In many cases one is able to continue training with a mild case of shin splints. Time off from running may be required in severe cases. In such cases rest and ice would be needed to decrease inflammation. For the milder, yet painful cases, in which running can be maintained, certain treatment methods must be followed through.
Anti-inflammatory medications such as I-B Propfin should be taken one hour before starting practice. Just before practice the affected area should be heated up. The use of hot towels, heat pack or whirlpool for 15-20 minutes should do the trick. This will help loosen up the area as well as providing comfort but will not solve the problem. Discovering the cause is the first step in treating an injury.
The changing of shoe may be necessary as well. Stretching prior to running will be beneficial. Training on soft surfaces will help alleviate excessive pounding. Precaution should be made to running on uneven surfaces which could result in increased foot motion, a matter you are trying to correct. Once the workout is completed and after a good cool down, ice the affected area as soon as possible for 20 minutes. Plastic cups filled with water and placed in the freezer as well as baggies of ice work well. Normally, continued running, even if it is reduced, will help get rid of shin splints as running will help strengthen leg muscles. A friction massage using the thumbs may prove to be beneficial. Firmly rub the affected area from the bottom of the leg upward.
Treatment in summary:
· Anti-inflammatory medications.
· Heat treatments prior to practice.
· Tapping the arch.
· Proper shoes.
· Running on soft even surfaces.
· Ice treatments after practice.
The best way to deal with shin splints is to do what it takes to prevent them in the first place. There are several preventative measures that should be practiced by every runner on every team. Purchasing the proper shoe for your foot is the first step in preventing shin splints. Knowing whether you are an overpronator or underpronator is very important. The wet test will determine this.
Below are features of a shoe for an overpronator, the more common runner type for shin splints recipients.
A firm shoe with lots of support preventing excessive motion is needed for those who overpronate. Something to keep in mind is that the more cushioned the shoe the less stability the shoe will have.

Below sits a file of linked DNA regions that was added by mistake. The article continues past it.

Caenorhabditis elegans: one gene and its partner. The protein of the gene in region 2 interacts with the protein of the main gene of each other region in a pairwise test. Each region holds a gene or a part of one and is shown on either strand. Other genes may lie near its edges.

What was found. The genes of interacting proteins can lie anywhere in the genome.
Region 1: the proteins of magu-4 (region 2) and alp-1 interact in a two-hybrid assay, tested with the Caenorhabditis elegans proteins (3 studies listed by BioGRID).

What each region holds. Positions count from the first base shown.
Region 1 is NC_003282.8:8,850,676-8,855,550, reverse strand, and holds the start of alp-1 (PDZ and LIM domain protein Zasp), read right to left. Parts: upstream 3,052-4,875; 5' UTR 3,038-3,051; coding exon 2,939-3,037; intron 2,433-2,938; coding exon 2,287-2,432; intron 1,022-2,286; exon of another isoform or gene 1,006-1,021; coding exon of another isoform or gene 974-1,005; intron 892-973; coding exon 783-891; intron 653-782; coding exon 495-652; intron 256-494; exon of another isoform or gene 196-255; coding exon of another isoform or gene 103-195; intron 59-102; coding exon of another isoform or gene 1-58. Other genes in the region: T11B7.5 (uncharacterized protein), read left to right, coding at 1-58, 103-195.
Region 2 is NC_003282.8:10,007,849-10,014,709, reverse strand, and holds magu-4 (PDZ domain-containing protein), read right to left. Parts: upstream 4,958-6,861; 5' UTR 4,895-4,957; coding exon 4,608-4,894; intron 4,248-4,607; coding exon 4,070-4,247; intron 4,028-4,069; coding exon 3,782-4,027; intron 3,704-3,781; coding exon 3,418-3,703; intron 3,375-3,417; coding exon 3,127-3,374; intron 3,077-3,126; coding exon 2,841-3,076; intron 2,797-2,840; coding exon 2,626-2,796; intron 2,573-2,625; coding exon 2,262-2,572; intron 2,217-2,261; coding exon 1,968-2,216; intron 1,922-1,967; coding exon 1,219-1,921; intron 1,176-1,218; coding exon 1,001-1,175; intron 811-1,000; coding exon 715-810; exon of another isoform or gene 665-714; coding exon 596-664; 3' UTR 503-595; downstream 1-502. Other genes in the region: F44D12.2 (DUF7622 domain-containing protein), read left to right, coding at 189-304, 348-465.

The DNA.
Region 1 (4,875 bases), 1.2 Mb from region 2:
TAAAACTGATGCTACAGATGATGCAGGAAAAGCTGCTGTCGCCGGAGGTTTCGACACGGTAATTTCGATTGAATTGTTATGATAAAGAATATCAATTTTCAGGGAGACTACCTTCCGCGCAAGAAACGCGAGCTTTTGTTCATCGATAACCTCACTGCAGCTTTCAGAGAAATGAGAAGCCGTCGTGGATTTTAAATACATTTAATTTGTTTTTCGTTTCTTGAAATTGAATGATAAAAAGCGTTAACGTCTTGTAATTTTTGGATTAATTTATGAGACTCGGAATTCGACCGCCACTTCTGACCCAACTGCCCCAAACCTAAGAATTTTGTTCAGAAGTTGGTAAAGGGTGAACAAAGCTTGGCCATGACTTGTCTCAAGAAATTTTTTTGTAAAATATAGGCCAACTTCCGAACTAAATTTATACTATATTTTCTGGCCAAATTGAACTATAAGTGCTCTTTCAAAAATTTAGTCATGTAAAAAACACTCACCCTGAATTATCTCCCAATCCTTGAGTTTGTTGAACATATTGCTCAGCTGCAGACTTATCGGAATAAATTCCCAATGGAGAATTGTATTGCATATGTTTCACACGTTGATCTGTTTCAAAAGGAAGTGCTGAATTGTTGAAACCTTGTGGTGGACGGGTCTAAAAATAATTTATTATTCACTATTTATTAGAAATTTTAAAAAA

For the underpronator motion of the foot is limited. The type of shoe needed would be one that is flexible. It should be a cushioned shoe with a soft midsole.
Depending on the amount of pronation a runner may have will determine whether or not they would benefit from orthotics. Sometimes just a good pair of inserts found at a drug store to fit in the shoes, or a pair of anti-pronators in which you could receive through a podiatrist may do the trick, and are much more inexpensive than orthotics. In any case though a good arch support will be needed.
Warming up and cooling down.
As mentioned earlier a good warm up is important to help prevent injuries. I have my athletes jog easy for a few minutes, spend a couple of minutes stretching, more running (up to a mile), return for more extensive stretching and drills followed by build-up sprints. When doing an interval workout, jogging between repetitions will help eliminate the tightening up of the leg muscles.
Shortly after high school, looking for some answers to my shin splint problem, I wrote a personal letter to Jerry Lindgren, who currently holds the Washington State High School Records for the 1600 and 3200 meter runs and went on to break the world’s record in the 10,000 meters while at Washington State University. I had heard he suffered from shin splints on occasion (I later had the opportunity to train with him while he lived in Tacoma). He wrote back and told me that as soon as he finished a race his coach would make him run a lap cool down before he was allowed to stop. Actually I think his coach was teaching him to run a victory lap as he would run many in the years to follow. The point is that several minutes of easy running followed by more stretching should be performed after every workout.
Special attention should be paid to proper mechanics including running with the toes straight ahead, landing slightly on the outside of the heels first, and then after flattening out the foot, roll off of the toes.
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